Federal Agriculture Minister David Littleproud has announced a review of the standards for the live sheep trade during the Middle Eastern summer.
The review follows the release of confronting footage aired by the Nine Network on 60 Minutes on Sunday which showed images of sheep suffering from severe heat stress on route to the Middle East.
About 2,400 sheep died on an Emanuel Exports vessel in August last year, and footage taken from on board the livestock carrier was also presented to Mr Littleproud last week.
The ship featured in the footage — the Awassi Express — is currently docked in Fremantle awaiting a load of more than 60,000 sheep.
Mr Littleproud said conditions required of the exporter are a matter for the independent regulator – the Department of Agriculture and Water Resources.
An independent observer paid for by the regulator will be on board sending back daily reports and photographs.
Emanuel Exports was also investigated last year after it was revealed more than 2 per cent of a shipment of 69,000 ship sent to the Middle East in July 2016 had also perished on board.
Pre-eminent vet to head review
The review is expected to take four weeks to allow any recommendations to be acted on before sheep are sent to the Middle Eastern summer from Australia's winter.
“This will be a short, sharp review looking into the standards of the northern summer trade give confidence in those boats and the standards in which those sheep go to the Middle East,” Mr Littleproud said.
Dr Michael McCarthy, a pre-eminent vet who has experience in the export industry, will conduct the review.
“It's important we take decisive action because it’s the livelihoods of farmers and their family at stake,” Mr Littleproud added.
Mr Littleproud is concerned a mortality report he received recently from the independent regulator did not accurately reflect the conditions seen in the vision on the ship.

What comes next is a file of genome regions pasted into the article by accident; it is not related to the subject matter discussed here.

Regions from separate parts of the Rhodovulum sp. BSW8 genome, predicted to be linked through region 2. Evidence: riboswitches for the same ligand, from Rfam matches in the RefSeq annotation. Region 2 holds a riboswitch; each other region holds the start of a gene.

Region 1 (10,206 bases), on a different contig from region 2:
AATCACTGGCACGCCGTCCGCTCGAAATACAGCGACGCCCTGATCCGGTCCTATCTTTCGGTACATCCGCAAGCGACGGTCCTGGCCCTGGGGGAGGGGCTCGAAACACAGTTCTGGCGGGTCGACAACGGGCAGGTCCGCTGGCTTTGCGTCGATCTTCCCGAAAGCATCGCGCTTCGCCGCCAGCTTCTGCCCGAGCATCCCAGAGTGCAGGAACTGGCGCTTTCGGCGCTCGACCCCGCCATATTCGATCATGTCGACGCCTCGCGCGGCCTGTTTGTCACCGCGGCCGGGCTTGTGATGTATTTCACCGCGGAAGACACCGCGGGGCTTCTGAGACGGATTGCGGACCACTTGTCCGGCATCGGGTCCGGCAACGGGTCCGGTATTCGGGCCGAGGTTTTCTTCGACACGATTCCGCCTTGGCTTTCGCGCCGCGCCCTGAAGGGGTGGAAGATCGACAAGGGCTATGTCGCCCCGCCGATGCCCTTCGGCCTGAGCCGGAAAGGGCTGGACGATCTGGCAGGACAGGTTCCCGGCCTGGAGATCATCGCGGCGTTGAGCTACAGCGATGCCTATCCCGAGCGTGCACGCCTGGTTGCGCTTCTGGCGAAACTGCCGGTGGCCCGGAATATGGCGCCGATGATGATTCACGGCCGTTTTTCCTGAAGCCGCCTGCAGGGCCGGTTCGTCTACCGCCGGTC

He has also announced a review into investigative capability, powers and culture of the independent regulator.
Hotline for whistleblowers
Also, a hotline will be established to allow whistleblowers to anonymously call and provide information.
Mr Littleproud will work with the Federal Opposition to increase penalties for those doing the wrong thing, through legislation now before Parliament.
"Personally, I'd like to see company directors be held more personally accountable if they do the wrong thing, facing big fines and possible jail time. They shouldn't be able to hide behind companies and shelf companies," he said.
"I want to let the light shine in. No-one who is doing the right thing should be scared of transparency.”
Logical step to increase transparency
Mr Littleproud thanked the whistleblower for coming forward.
“We need more of it,” he said.
“A hotline for whistleblowers to call anonymously is a logical step to increase transparency and encourage that behaviour.
“I said I'd aim to create an environment where whistleblowers are comfortable and confident stepping forward, and a hotline is a start.
“I'll consult further with Animals Australia and the RSPCA, both of whom I've been in contact with, to help strengthen this.
"A review into the independent regulator is a good thing. We need to make sure the regulator has the right tools, training and culture to make sure exporters do the right thing. This requires prosecutions and heavy penalties where breaches occur.”